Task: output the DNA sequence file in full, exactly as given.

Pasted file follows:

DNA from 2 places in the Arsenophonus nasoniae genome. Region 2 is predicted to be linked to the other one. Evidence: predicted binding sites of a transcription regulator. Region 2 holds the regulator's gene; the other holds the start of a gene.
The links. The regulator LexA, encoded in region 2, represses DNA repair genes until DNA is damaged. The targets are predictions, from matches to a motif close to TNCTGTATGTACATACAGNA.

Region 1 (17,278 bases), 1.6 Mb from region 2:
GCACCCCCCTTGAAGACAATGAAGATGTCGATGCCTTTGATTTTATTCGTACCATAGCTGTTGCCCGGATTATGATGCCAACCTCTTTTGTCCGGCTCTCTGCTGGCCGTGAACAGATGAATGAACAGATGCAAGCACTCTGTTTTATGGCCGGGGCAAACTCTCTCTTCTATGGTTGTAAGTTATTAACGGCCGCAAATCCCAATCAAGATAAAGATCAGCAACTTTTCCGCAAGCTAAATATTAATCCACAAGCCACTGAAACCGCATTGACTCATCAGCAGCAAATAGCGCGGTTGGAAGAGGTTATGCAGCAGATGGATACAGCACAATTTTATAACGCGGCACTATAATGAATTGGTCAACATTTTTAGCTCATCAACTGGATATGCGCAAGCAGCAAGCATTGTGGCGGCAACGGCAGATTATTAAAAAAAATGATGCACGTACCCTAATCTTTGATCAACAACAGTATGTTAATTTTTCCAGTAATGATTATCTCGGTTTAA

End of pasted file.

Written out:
DNA from 2 places in the Arsenophonus nasoniae genome. Region 2 is predicted to be linked to the other one. Evidence: predicted binding sites of a transcription regulator. Region 2 holds the regulator's gene; the other holds the start of a gene.
The links. The regulator LexA, encoded in region 2, represses DNA repair genes until DNA is damaged. The targets are predictions, from matches to a motif close to TNCTGTATGTACATACAGNA.

Region 1 (17,278 bases), 1.6 Mb from region 2:
GCACCCCCCTTGAAGACAATGAAGATGTCGATGCCTTTGATTTTATTCGTACCATAGCTGTTGCCCGGATTATGATGCCAACCTCTTTTGTCCGGCTCTCTGCTGGCCGTGAACAGATGAATGAACAGATGCAAGCACTCTGTTTTATGGCCGGGGCAAACTCTCTCTTCTATGGTTGTAAGTTATTAACGGCCGCAAATCCCAATCAAGATAAAGATCAGCAACTTTTCCGCAAGCTAAATATTAATCCACAAGCCACTGAAACCGCATTGACTCATCAGCAGCAAATAGCGCGGTTGGAAGAGGTTATGCAGCAGATGGATACAGCACAATTTTATAACGCGGCACTATAATGAATTGGTCAACATTTTTAGCTCATCAACTGGATATGCGCAAGCAGCAAGCATTGTGGCGGCAACGGCAGATTATTAAAAAAAATGATGCACGTACCCTAATCTTTGATCAACAACAGTATGTTAATTTTTCCAGTAATGATTATCTCGGTTTAA